By: Howard S. Suskin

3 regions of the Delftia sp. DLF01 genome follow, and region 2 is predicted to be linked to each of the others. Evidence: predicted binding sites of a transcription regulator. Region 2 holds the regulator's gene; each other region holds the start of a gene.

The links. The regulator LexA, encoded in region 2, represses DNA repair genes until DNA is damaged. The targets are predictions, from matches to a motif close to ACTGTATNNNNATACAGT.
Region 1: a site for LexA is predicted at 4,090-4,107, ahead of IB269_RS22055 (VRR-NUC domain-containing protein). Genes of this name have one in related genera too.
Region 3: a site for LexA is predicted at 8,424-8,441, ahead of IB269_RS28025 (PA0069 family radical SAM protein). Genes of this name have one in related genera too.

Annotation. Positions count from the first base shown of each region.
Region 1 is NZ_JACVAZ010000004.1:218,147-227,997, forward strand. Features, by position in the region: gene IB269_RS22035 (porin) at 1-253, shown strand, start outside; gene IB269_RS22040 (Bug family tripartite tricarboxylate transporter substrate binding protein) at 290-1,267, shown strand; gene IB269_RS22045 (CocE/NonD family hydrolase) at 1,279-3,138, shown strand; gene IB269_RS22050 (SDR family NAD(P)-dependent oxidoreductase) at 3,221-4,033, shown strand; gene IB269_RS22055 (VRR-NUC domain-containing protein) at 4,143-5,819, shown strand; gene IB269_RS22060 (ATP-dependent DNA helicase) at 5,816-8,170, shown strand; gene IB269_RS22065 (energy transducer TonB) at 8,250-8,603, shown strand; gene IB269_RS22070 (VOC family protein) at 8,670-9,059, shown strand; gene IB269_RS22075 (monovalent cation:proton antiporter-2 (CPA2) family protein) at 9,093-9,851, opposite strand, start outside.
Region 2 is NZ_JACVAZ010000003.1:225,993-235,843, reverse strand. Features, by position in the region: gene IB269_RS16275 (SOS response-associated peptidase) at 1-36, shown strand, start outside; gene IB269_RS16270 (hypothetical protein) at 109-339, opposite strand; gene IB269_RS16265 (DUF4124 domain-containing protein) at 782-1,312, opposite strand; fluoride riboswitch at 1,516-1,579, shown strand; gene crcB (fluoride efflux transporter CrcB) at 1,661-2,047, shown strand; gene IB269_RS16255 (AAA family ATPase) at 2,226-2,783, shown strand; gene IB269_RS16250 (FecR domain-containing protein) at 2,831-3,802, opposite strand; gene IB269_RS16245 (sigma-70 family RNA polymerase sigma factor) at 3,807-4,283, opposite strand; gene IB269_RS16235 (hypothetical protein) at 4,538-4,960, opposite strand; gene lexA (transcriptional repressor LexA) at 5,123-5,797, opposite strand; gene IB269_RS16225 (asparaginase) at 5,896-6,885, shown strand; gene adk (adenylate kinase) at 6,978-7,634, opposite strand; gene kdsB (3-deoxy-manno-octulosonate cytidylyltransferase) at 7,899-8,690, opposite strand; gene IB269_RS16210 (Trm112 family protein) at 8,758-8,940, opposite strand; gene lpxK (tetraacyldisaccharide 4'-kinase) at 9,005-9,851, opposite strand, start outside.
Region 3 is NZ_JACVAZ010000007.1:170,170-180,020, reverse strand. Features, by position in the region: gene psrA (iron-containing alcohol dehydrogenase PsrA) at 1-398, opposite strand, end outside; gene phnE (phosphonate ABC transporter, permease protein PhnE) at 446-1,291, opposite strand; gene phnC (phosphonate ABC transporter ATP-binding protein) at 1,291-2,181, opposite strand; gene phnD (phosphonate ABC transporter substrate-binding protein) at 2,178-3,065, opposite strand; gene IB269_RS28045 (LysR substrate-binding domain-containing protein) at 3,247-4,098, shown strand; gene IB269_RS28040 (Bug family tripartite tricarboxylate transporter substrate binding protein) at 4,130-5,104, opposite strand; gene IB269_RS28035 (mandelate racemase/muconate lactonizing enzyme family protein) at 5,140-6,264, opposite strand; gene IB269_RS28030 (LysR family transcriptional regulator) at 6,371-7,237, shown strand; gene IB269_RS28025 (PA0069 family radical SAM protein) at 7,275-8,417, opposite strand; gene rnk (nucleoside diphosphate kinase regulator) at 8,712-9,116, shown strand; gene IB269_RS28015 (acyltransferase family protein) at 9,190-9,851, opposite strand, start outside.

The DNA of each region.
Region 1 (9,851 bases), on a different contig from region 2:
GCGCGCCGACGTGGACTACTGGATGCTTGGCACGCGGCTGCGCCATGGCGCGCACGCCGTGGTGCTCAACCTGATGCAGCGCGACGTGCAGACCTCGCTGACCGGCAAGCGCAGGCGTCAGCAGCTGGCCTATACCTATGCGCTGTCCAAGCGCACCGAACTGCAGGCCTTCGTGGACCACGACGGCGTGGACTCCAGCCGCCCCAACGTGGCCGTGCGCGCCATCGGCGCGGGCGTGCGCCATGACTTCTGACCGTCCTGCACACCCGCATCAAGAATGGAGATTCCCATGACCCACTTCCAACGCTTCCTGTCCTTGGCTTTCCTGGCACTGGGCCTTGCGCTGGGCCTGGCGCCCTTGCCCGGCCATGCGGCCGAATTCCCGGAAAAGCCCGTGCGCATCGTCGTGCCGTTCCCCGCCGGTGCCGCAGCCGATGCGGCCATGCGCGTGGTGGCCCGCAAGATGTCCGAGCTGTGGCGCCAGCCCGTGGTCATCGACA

An employment agreement contained an arbitration clause, and the employees signed it. But the court sided with the employees’ argument, at least at the pleading stage, that they may not have agreed to arbitrate their claims, because their signatures were directly under a bolded sentence that read, “I certify, by my signature below, that I have received a copy of the Mortgage Sales Commission Plan, which has been provided to me.” The employees argued that their signatures simply acknowledged receipt of the Mortgage Sales Commission Plan, not their intent to be bound by the terms of the arbitration clause contained in the document. The court concluded that because the contract is susceptible to two logical constructions, the court could not find at the motion to dismiss stage that the employees had agreed to arbitration. The court noted that because the employer had provided the employees with the agreement, any ambiguous language would be construed against the employer as the drafter of the contract. Ranieri v. Banco Santander, No. 15-3740 (D. N.J. April 4, 2016).